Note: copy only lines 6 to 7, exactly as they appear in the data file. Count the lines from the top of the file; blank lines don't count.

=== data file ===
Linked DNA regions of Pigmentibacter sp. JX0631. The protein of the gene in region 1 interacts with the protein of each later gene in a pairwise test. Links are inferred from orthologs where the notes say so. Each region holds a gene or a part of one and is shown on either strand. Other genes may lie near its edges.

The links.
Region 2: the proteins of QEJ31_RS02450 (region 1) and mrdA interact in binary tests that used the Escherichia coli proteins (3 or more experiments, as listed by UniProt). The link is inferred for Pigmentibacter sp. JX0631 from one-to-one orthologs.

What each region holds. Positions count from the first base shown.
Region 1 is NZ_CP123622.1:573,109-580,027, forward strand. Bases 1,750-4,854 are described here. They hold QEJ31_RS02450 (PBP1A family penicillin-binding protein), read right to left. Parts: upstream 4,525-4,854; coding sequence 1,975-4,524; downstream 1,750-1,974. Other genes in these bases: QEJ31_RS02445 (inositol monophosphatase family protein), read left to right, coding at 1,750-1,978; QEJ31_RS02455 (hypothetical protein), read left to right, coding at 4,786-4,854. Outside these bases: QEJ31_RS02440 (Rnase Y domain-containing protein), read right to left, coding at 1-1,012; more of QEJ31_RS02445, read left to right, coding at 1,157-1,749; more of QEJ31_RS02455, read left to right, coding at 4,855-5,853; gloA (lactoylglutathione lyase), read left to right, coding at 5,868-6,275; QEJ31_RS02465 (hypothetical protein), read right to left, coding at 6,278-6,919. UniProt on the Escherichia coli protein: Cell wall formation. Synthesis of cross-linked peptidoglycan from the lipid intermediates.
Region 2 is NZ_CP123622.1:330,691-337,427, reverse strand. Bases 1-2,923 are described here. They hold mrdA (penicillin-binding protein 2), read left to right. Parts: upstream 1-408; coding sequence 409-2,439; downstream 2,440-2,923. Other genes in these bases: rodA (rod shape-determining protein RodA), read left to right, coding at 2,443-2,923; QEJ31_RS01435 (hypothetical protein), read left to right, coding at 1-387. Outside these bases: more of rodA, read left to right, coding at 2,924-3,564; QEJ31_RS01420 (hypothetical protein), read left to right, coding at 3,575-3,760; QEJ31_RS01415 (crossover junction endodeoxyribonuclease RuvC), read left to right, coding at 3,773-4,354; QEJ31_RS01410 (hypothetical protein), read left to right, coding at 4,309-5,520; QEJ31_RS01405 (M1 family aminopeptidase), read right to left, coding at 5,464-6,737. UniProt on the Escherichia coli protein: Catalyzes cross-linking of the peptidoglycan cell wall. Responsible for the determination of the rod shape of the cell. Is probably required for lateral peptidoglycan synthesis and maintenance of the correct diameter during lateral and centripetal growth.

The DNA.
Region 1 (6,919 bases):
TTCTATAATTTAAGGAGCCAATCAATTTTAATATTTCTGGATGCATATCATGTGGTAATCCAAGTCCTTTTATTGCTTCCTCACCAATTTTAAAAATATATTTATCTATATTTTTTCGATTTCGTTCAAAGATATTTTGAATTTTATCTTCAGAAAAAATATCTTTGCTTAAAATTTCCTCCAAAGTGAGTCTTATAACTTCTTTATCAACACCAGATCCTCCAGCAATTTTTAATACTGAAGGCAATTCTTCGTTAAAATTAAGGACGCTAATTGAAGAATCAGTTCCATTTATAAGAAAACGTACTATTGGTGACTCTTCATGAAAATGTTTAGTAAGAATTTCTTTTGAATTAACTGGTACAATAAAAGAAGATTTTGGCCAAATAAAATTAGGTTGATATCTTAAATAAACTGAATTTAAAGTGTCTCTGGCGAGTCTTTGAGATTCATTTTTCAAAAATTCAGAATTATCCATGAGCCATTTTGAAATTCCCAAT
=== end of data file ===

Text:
Region 2 is NZ_CP123622.1:330,691-337,427, reverse strand. Bases 1-2,923 are described here. They hold mrdA (penicillin-binding protein 2), read left to right. Parts: upstream 1-408; coding sequence 409-2,439; downstream 2,440-2,923. Other genes in these bases: rodA (rod shape-determining protein RodA), read left to right, coding at 2,443-2,923; QEJ31_RS01435 (hypothetical protein), read left to right, coding at 1-387. Outside these bases: more of rodA, read left to right, coding at 2,924-3,564; QEJ31_RS01420 (hypothetical protein), read left to right, coding at 3,575-3,760; QEJ31_RS01415 (crossover junction endodeoxyribonuclease RuvC), read left to right, coding at 3,773-4,354; QEJ31_RS01410 (hypothetical protein), read left to right, coding at 4,309-5,520; QEJ31_RS01405 (M1 family aminopeptidase), read right to left, coding at 5,464-6,737. UniProt on the Escherichia coli protein: Catalyzes cross-linking of the peptidoglycan cell wall. Responsible for the determination of the rod shape of the cell. Is probably required for lateral peptidoglycan synthesis and maintenance of the correct diameter during lateral and centripetal growth.

The DNA.